As a therapist, I’m a GPS
Do you wonder what a therapist is actually doing in session? Trying to describe my job can be difficult. How do you explain the dynamic interaction between client and counsellor? Research consistently suggests that the quality of the therapeutic relationship is one of the main aspects of making therapy work. An important ingredient to this is that everyone knows what they’re supposed to be doing. To explain your and my role in therapy, I like to use an analogy: as a therapist, I’m a GPS.
You have to drive the vehicle
When you first reach out to me, I will ask what you’re hoping to get out of therapy. In other words, what your goals are. Imagine these are the location to which you want to go. Perhaps you don’t know how to get there, and that’s why you’re asking me, the GPS in this analogy, for help. So you tell me about that location; you give me the address. I use my programming, the triangulation of satellites, information about traffic from the internet — i.e., my training, my experience — to calculate a route. Subsequently, I share it with you: “This is the route I calculated. Let’s turn left in 500 meters.”
Problems in the route
There are things that, as a GPS, I’m not aware of. You may say, “there’s construction on the route, I can’t turn left there.” Maybe you simply missed the exit! That happens when driving to a new destination, right? Well, it’s all good. Part of my job as a therapist is to recalculate the route. Luckily, my training and my experience allow me to find different ways to get to the same place. It also lets me find the route that might work best for you; e.g., you might tell me you want to make a stop at a coffee shop — you want to take things slow, enjoy the ride. I can tell you, I’m only happy to oblige.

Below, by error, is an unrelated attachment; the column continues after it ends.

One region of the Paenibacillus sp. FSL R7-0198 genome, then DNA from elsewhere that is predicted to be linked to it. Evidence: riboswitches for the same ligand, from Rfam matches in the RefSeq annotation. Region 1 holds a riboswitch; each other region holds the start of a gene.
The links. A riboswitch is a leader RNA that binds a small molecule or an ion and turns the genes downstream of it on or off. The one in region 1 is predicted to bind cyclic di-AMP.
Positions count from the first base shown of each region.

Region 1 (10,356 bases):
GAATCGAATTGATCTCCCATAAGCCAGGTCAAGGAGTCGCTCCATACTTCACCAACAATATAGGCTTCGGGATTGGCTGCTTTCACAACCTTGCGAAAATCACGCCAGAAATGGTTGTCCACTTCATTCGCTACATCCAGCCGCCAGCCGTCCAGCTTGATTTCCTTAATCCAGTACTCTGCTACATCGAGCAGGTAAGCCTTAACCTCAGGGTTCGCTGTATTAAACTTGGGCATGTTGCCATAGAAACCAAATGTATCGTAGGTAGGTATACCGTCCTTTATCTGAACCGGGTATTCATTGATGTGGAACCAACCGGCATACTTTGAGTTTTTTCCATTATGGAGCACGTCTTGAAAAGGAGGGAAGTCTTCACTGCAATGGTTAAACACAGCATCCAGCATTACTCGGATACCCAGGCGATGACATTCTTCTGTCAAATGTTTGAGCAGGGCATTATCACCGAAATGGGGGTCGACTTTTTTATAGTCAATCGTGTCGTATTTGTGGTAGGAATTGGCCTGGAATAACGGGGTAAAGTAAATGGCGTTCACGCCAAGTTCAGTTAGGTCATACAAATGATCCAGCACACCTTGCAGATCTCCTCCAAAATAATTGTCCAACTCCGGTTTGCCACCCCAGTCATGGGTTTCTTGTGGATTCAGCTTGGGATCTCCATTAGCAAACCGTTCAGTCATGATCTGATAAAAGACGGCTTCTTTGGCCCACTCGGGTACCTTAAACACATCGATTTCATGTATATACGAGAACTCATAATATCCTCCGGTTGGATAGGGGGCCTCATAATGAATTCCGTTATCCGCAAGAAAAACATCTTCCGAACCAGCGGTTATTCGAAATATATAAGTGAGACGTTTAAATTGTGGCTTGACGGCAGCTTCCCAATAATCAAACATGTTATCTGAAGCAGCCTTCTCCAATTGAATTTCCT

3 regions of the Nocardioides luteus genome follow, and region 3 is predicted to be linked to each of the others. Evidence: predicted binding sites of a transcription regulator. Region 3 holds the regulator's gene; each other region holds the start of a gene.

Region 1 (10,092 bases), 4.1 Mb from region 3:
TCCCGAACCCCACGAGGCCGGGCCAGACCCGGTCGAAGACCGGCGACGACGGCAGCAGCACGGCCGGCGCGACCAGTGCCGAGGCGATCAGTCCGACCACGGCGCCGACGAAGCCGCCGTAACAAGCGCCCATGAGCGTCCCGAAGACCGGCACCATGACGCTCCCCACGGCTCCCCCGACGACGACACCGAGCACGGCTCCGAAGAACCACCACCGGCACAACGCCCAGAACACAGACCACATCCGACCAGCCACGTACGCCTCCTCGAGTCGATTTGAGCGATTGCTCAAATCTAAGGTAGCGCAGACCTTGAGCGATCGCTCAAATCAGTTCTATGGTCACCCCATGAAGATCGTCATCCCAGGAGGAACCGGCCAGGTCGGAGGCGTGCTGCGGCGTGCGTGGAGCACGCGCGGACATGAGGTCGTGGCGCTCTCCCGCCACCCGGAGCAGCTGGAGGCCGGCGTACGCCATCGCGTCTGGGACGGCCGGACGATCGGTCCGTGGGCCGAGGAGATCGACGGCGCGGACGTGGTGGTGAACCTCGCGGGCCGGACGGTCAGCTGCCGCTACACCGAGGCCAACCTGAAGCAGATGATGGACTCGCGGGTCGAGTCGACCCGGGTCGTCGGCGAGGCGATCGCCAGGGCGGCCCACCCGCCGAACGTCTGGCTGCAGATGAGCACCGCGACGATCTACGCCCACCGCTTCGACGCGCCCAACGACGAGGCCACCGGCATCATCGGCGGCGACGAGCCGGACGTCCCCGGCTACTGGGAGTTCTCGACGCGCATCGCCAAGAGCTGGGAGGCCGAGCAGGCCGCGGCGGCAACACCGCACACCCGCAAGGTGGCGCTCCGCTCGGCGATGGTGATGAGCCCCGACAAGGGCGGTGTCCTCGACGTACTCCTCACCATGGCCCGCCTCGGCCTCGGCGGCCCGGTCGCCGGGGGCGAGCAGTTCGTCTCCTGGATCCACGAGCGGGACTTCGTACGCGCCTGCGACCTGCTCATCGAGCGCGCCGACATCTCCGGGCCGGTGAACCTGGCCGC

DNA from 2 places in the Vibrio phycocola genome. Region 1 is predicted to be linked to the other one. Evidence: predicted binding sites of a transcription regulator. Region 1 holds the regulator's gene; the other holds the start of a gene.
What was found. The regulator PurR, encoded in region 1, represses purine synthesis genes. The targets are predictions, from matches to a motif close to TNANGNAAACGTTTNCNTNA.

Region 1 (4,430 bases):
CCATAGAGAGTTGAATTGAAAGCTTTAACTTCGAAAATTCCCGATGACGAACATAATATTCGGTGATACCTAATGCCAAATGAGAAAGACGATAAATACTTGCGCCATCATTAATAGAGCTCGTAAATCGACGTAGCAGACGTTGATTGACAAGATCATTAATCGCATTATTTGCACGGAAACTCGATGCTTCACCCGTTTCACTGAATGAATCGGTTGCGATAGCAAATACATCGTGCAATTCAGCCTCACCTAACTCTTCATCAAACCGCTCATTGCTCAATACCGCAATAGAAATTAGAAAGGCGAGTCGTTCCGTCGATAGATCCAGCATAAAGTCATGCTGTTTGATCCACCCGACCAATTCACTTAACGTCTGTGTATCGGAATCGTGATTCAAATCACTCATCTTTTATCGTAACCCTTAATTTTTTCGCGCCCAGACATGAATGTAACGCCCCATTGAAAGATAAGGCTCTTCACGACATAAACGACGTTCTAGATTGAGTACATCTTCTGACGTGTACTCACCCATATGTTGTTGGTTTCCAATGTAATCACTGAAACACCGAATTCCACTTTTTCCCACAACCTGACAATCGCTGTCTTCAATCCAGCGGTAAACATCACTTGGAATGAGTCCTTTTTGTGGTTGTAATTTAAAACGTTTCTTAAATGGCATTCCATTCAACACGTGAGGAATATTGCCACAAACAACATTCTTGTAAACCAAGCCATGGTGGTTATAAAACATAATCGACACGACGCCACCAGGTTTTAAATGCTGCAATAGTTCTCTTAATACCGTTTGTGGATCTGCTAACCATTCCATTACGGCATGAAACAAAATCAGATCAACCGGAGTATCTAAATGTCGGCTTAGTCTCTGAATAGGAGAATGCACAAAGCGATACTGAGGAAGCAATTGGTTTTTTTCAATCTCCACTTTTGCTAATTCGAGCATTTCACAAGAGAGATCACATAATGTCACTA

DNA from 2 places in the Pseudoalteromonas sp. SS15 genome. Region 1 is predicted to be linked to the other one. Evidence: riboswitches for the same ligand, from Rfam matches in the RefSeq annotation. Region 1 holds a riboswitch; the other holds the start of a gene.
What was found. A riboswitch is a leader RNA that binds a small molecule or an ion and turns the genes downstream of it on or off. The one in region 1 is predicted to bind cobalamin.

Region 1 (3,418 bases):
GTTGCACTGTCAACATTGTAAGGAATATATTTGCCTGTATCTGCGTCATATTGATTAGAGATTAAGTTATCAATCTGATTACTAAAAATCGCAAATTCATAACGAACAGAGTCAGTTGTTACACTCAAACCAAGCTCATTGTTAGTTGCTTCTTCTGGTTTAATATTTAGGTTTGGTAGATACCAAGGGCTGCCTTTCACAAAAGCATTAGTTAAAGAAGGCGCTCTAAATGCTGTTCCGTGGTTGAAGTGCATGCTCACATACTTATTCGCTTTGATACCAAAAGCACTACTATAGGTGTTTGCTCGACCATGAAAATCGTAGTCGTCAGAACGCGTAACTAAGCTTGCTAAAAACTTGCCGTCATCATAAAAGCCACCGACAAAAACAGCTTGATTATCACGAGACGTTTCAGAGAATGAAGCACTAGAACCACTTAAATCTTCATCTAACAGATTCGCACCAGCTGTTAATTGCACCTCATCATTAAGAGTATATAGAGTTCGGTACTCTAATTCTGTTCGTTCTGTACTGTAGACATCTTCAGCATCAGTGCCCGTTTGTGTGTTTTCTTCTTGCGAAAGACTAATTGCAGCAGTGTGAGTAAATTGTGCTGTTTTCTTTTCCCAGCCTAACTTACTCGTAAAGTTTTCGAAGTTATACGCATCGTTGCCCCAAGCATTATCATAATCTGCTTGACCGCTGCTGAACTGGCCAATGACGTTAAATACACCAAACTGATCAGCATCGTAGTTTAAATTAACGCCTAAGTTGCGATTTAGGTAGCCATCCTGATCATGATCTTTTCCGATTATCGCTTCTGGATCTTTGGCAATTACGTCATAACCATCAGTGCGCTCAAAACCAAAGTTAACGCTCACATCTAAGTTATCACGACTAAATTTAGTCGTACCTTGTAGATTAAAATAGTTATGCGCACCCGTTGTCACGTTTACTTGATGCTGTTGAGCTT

If you don’t press the gas pedal…
The thing is, I can be willing to recalculate, take things in stride, and use my tools to make the ride both effective and enjoyable… but if you don’t actually get the car moving, we won’t go anywhere.
In therapy, I need you to tell me what you’re feeling. That is, I need to know what is working and what isn’t, if there’s construction on the road and you can’t go to your destination by following this route. I also need you to be an active participant! That might mean doing homework if that’s what we’ve agreed to do, telling me what you think about what we’re doing, and whether there’s something that’s not working for you.
Isn’t this analogy wonderful?
I’d be happy to be your GPS. Are you ready to work with me? You can book online!
I am currently accepting new clients for telepsychology appointments. If you would like to check if video sessions might work for you, I offer a free 20-minute virtual Meet & Greet!
I will make a public announcement once the physical distancing policies have changed and I am able to work with people in-person again.
I grew up speaking Spanish. English is my second language. When I communicate in English, I make mistakes. I've chosen to let the writing on my blog reflect the kind of mistakes I make when speaking, so that you have an idea of what it might feel like to talk to me. I trust the message is still clear but, if it's not, please don't hesitate to ask me for clarification.
The information provided on my blog is a mix of my personal thoughts, professional approach, and articles related to mental health. The purpose of sharing all of this is to communicate the models at the core of my practice, as well as to provide education. I hope this will help to minimize some of the power imbalances related to my profession. The articles on this blog should not be considered as professional advice for any one person or group of people. If you have any questions about the appropriateness of this content for you, please contact a qualified mental health professional.